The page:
Jump to content
  • Welcome to the eG Forums, a service of the eGullet Society for Culinary Arts & Letters. The Society is a 501(c)3 not-for-profit organization dedicated to the advancement of the culinary arts. These advertising-free forums are provided free of charge through donations from Society members. Anyone may read the forums, but to post you must create a free account.

Broccoli leaves


Druckenbrodt
 Share

Recommended Posts

Just bought a bunch of them in my local greengrocer. Have never cooked them before and would love some tasty suggestions. I'm imagining some kind of chillie/garlic/olive oil action could work with them, perhaps with beans, or pasta, or buckwheat something or other in a hearty winter way?

Link to comment
Share on other sites

broccoli leaves, hmm...

1. topping to beer/cheese soup...or fondue.

2. chopped and added to stir-fry...or better left whole, maybe.

3. instead of "watercress sauce/essence", "broccoli sauce/essence".

4. addition to a tomato dipping sauce for cheese sticks.

5. replace spinach with broccoli leaves for ravioli filling.

6. topping for a grilled pizza or flat-bread.

eGullet Ethics Signatory

Link to comment
Share on other sites

Instead of cabbage rolls you could make broccoli rolls. Blanch leaves, stuff and roll your favorite filling inside (rice/buckwheat/pork/barley/vegetables/pine nuts, etc), steam or braise in stock or tomato sauce.

Shelley: Would you like some pie?

Gordon: MASSIVE, MASSIVE QUANTITIES AND A GLASS OF WATER, SWEETHEART. MY SOCKS ARE ON FIRE.

Twin Peaks

Link to comment
Share on other sites

Thanks for the feedback everyone - some tasty ideas here!

Are they a bit like spinach in the sense that you need to blanch them/squeeze out the bitterness before moving onto stage two?

How much of the stalks can you use? Are they the same things as 'broccoli rabe'? They're definitely bigger and tougher (and without the sprouty bits) of what we call 'purple sprouting broccoli' in the UK.

Link to comment
Share on other sites

They are cabbage family. They are varieties of the cabbage family, like kale or cavalero nero that are grown for their leaves, or even sprout tops, but broccoli isn't one. Broccoli rabe is a version of the young leaves and flower buds of rape. If in the UK you were sold broccoli leaves, I suspect that is what they are - leaves of purple sprouting broccoli.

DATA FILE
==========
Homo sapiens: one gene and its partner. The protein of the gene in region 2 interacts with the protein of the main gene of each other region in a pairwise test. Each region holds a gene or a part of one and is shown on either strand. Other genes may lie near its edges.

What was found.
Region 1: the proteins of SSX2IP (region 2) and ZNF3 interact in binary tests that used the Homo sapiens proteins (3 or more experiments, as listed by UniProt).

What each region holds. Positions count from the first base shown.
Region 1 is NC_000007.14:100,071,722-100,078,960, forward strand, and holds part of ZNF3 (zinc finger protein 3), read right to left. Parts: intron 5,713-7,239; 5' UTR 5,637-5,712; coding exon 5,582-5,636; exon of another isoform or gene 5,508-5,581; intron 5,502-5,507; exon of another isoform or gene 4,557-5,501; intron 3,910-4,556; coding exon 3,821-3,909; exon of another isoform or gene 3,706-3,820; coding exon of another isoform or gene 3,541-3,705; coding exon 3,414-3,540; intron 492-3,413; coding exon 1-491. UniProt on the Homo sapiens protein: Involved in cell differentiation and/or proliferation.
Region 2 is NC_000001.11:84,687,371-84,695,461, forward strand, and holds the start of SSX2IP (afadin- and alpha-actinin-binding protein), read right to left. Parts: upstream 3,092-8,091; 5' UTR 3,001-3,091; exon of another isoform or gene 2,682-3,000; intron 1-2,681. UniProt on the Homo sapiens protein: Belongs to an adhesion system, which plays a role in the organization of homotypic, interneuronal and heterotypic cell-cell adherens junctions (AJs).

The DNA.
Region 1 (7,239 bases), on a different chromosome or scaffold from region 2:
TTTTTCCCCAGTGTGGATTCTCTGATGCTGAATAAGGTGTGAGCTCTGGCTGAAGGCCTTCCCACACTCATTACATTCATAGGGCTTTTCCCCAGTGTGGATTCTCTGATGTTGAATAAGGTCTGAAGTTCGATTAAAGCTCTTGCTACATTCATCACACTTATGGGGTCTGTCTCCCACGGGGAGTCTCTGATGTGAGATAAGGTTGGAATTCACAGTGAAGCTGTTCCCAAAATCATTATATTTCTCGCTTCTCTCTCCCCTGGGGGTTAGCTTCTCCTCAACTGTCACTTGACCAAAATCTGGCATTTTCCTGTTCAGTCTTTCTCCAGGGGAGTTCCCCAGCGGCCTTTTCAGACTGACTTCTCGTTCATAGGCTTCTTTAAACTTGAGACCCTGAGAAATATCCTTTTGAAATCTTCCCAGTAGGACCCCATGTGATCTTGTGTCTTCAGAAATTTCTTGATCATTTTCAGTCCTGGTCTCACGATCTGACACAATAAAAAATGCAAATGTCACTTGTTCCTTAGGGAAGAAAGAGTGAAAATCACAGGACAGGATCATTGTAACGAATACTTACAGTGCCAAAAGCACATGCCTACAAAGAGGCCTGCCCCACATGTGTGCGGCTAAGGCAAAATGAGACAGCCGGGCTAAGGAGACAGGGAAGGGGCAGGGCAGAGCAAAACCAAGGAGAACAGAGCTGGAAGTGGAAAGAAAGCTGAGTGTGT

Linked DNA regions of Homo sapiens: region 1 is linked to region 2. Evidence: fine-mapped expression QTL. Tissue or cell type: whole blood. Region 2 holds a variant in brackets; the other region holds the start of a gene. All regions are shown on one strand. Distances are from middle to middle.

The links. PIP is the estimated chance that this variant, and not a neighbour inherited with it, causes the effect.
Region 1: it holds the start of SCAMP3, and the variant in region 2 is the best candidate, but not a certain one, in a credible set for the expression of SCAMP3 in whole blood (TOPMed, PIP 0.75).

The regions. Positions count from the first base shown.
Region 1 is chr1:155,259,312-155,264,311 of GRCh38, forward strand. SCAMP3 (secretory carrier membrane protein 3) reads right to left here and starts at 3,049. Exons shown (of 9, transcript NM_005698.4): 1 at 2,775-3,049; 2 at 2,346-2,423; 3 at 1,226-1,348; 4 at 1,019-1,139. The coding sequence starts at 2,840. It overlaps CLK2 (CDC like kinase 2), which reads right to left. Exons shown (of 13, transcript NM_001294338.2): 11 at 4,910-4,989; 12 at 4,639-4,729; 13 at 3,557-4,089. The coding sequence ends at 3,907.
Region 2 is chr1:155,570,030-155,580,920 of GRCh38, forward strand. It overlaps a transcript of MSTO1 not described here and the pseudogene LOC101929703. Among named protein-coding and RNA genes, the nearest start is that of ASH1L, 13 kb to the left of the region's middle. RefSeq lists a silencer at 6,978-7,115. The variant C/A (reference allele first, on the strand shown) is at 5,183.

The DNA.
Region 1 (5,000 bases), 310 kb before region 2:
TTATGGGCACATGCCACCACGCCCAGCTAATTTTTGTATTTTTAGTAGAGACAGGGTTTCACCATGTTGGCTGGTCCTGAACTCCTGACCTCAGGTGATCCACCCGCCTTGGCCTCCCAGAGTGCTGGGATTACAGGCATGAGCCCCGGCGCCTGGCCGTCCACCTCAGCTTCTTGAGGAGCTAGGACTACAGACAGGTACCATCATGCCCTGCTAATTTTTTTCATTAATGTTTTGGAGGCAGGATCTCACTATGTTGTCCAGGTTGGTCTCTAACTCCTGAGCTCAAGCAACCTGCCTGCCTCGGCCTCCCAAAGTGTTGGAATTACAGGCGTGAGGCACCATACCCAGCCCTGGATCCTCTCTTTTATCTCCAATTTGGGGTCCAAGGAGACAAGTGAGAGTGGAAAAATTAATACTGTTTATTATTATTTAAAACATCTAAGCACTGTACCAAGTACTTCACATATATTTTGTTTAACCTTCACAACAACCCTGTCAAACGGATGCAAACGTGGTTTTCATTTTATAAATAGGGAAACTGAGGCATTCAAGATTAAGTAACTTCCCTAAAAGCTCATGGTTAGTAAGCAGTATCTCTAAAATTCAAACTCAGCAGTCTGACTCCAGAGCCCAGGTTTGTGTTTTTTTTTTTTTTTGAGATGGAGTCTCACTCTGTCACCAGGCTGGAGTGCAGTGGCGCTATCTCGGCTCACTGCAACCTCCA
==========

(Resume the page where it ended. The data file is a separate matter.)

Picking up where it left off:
I would expect then to be a bit coarse and stringy but perfectly edible, which is why I would shred finely. You might need to strip the leafy bit from the ribs and cook separately depending how tough the ribs are. Should not need to blanch/squeeze, but like all leaves they will have a lot of moisture.

The thick stems of broccoli are delicious. Peel or cut off the outside stringy bits to leave the pale green core, cube and cook lightly to give jade green cubes. I never have enough except as a garnish. Cream or white sauce would go well...

Edited by jackal10 (log)
Link to comment
Share on other sites

They are cabbage family. They are  varieties of the cabbage family, like kale or cavalero nero that are grown for their leaves, or even sprout tops, but broccoli isn't one.  Broccoli rabe is a version of the young leaves and flower buds of rape. If in the UK you were sold broccoli leaves, I suspect that is what they are - leaves of purple sprouting broccoli.

I would expect then to be a bit coarse and stringy but perfectly edible, which is why I would shred finely.  You might need to strip the leafy bit from the ribs and cook separately depending how tough the ribs are. Should not need to blanch/squeeze, but like all leaves they will have a lot of moisture.

The thick stems of broccoli are delicious. Peel or cut off the outside stringy bits to leave the pale green core, cube and cook lightly to give jade green cubes. I never have enough except as a garnish. Cream or white sauce would go well...

Hmmm... They don't seem to be like purple sprouting broccoli leaves which I'm pretty familiar with because my father has grown them for years and years in his vegetable patch. They seem bigger and 'rougher'. Also I bought them in Paris where I live (and where you can't buy purple sprouting broccoli for love nor money, which is a mystery to me, since PSB is surely one of the most delicious vegetables ever to grace a kitchen garden.)

Link to comment
Share on other sites

 Share

×
×
  • Create New...